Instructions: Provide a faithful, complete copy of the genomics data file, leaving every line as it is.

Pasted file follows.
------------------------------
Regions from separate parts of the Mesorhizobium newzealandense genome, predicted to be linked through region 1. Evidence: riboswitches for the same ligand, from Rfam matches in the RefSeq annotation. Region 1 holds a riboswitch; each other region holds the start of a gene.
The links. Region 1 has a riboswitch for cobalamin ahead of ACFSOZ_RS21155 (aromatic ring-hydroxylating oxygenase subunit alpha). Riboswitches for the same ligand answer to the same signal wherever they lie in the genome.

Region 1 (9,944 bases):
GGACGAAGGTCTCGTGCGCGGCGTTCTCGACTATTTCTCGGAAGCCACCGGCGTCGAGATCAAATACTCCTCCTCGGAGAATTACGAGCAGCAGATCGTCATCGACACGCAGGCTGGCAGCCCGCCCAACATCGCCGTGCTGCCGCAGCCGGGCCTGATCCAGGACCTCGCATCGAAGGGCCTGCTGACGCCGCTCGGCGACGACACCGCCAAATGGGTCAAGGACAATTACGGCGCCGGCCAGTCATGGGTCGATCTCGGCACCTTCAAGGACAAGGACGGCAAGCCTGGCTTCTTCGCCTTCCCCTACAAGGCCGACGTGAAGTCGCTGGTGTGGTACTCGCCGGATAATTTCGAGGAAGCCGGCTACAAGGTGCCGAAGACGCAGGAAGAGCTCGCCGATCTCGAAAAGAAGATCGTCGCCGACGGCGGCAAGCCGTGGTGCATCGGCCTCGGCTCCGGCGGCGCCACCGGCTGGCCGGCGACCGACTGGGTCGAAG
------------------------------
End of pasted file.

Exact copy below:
Regions from separate parts of the Mesorhizobium newzealandense genome, predicted to be linked through region 1. Evidence: riboswitches for the same ligand, from Rfam matches in the RefSeq annotation. Region 1 holds a riboswitch; each other region holds the start of a gene.
The links. Region 1 has a riboswitch for cobalamin ahead of ACFSOZ_RS21155 (aromatic ring-hydroxylating oxygenase subunit alpha). Riboswitches for the same ligand answer to the same signal wherever they lie in the genome.

Region 1 (9,944 bases):
GGACGAAGGTCTCGTGCGCGGCGTTCTCGACTATTTCTCGGAAGCCACCGGCGTCGAGATCAAATACTCCTCCTCGGAGAATTACGAGCAGCAGATCGTCATCGACACGCAGGCTGGCAGCCCGCCCAACATCGCCGTGCTGCCGCAGCCGGGCCTGATCCAGGACCTCGCATCGAAGGGCCTGCTGACGCCGCTCGGCGACGACACCGCCAAATGGGTCAAGGACAATTACGGCGCCGGCCAGTCATGGGTCGATCTCGGCACCTTCAAGGACAAGGACGGCAAGCCTGGCTTCTTCGCCTTCCCCTACAAGGCCGACGTGAAGTCGCTGGTGTGGTACTCGCCGGATAATTTCGAGGAAGCCGGCTACAAGGTGCCGAAGACGCAGGAAGAGCTCGCCGATCTCGAAAAGAAGATCGTCGCCGACGGCGGCAAGCCGTGGTGCATCGGCCTCGGCTCCGGCGGCGCCACCGGCTGGCCGGCGACCGACTGGGTCGAAG